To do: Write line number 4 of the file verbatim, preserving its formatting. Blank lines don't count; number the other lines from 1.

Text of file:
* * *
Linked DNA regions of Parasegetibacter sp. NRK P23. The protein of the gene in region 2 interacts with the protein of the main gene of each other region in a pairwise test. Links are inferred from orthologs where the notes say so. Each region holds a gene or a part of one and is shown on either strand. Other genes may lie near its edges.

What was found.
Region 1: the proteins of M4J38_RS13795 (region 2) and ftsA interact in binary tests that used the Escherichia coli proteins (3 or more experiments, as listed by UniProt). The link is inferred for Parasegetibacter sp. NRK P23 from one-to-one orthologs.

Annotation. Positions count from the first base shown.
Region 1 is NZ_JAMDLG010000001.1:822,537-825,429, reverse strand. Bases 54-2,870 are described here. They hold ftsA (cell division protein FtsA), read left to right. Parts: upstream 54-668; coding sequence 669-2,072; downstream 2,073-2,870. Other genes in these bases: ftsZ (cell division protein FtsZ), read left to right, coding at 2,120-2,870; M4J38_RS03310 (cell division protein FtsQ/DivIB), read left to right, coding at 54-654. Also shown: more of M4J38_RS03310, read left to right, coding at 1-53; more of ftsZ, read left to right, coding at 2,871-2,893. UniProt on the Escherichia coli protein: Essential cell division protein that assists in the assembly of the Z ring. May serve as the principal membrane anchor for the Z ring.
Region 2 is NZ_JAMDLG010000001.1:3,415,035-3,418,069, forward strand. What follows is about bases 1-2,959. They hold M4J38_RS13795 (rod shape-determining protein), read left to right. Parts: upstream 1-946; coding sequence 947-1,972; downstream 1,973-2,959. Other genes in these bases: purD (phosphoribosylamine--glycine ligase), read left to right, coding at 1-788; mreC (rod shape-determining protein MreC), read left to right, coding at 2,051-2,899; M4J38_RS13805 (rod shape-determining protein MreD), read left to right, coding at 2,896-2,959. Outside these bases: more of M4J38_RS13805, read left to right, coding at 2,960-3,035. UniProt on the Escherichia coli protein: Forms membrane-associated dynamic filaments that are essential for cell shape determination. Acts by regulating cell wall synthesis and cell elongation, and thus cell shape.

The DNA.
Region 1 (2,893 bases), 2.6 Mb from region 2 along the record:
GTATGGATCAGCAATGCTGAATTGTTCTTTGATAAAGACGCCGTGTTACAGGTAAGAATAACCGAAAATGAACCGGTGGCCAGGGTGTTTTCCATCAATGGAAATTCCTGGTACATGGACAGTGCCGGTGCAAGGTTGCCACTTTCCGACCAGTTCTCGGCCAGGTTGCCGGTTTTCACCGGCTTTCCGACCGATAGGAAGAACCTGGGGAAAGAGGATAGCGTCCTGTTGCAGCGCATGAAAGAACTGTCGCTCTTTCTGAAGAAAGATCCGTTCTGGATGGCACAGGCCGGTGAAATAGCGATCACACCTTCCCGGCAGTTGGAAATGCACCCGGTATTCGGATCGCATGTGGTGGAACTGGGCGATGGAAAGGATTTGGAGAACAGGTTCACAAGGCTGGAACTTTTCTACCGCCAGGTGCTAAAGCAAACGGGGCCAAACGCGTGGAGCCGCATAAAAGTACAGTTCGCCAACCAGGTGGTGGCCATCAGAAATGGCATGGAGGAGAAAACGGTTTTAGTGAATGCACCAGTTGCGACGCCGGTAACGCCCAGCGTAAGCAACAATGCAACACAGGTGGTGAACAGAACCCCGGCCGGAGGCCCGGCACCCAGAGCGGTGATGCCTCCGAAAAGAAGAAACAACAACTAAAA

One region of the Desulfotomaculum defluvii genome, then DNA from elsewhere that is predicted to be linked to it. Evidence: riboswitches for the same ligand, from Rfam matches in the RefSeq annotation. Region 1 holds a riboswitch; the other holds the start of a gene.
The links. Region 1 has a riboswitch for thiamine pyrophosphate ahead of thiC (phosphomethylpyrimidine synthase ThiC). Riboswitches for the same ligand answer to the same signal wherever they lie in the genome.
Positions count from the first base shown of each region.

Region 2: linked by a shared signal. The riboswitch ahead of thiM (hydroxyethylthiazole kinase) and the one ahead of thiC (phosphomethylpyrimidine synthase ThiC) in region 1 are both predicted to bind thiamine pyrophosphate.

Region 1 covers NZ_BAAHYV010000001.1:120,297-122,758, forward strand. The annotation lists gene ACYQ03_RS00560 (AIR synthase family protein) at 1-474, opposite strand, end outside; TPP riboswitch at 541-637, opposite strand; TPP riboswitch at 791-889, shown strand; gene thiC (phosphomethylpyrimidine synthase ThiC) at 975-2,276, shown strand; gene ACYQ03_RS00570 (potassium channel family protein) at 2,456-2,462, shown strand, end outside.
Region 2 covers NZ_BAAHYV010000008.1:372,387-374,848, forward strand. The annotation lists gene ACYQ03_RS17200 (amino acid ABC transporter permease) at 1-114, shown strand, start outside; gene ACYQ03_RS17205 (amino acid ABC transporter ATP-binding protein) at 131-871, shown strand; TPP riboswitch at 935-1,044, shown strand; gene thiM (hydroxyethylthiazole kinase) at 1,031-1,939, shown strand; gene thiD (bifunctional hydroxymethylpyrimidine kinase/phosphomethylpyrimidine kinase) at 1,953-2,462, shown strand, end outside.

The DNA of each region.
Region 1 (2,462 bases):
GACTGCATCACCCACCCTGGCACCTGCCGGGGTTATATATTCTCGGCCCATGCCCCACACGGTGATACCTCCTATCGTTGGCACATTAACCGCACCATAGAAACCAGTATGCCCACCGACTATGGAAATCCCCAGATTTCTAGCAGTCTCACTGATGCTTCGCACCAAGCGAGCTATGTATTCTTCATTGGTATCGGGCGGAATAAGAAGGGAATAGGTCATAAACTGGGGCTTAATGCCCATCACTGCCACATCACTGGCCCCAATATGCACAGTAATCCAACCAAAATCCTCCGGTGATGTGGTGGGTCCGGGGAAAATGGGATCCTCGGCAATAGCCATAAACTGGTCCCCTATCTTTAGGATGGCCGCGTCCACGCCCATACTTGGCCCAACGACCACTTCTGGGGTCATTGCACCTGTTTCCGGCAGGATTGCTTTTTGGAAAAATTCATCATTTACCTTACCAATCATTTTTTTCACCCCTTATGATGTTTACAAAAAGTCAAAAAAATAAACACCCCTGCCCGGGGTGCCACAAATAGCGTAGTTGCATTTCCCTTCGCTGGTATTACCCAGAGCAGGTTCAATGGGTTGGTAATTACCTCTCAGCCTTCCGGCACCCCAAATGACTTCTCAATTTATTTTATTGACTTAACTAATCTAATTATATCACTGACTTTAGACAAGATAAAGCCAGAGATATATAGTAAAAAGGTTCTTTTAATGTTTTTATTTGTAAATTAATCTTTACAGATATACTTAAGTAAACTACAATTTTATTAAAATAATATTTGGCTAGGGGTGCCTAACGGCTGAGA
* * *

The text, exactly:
Annotation. Positions count from the first base shown.